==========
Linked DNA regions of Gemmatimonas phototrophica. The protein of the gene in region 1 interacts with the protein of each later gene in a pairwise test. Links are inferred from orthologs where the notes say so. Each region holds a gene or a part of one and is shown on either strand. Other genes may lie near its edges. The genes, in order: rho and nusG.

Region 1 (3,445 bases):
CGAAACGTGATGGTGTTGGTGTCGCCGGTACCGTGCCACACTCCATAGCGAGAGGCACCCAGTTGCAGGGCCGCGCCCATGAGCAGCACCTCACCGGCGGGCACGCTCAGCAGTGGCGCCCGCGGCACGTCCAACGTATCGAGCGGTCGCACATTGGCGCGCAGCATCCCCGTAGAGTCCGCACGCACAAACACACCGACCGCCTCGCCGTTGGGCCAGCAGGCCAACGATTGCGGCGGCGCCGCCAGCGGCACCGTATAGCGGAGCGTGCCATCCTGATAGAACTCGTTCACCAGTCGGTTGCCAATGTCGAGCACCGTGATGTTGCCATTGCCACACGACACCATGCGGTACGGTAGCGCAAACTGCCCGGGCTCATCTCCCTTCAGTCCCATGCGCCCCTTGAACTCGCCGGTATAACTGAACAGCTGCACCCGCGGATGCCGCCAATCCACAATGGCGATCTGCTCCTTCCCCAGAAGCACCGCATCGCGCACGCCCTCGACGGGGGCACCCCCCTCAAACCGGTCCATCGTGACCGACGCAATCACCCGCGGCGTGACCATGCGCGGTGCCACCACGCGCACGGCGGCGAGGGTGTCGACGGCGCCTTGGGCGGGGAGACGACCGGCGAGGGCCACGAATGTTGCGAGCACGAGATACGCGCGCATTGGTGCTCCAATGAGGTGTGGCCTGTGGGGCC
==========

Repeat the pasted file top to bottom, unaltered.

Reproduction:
Linked DNA regions of Gemmatimonas phototrophica. The protein of the gene in region 1 interacts with the protein of each later gene in a pairwise test. Links are inferred from orthologs where the notes say so. Each region holds a gene or a part of one and is shown on either strand. Other genes may lie near its edges. The genes, in order: rho and nusG.

Region 1 (3,445 bases):
CGAAACGTGATGGTGTTGGTGTCGCCGGTACCGTGCCACACTCCATAGCGAGAGGCACCCAGTTGCAGGGCCGCGCCCATGAGCAGCACCTCACCGGCGGGCACGCTCAGCAGTGGCGCCCGCGGCACGTCCAACGTATCGAGCGGTCGCACATTGGCGCGCAGCATCCCCGTAGAGTCCGCACGCACAAACACACCGACCGCCTCGCCGTTGGGCCAGCAGGCCAACGATTGCGGCGGCGCCGCCAGCGGCACCGTATAGCGGAGCGTGCCATCCTGATAGAACTCGTTCACCAGTCGGTTGCCAATGTCGAGCACCGTGATGTTGCCATTGCCACACGACACCATGCGGTACGGTAGCGCAAACTGCCCGGGCTCATCTCCCTTCAGTCCCATGCGCCCCTTGAACTCGCCGGTATAACTGAACAGCTGCACCCGCGGATGCCGCCAATCCACAATGGCGATCTGCTCCTTCCCCAGAAGCACCGCATCGCGCACGCCCTCGACGGGGGCACCCCCCTCAAACCGGTCCATCGTGACCGACGCAATCACCCGCGGCGTGACCATGCGCGGTGCCACCACGCGCACGGCGGCGAGGGTGTCGACGGCGCCTTGGGCGGGGAGACGACCGGCGAGGGCCACGAATGTTGCGAGCACGAGATACGCGCGCATTGGTGCTCCAATGAGGTGTGGCCTGTGGGGCC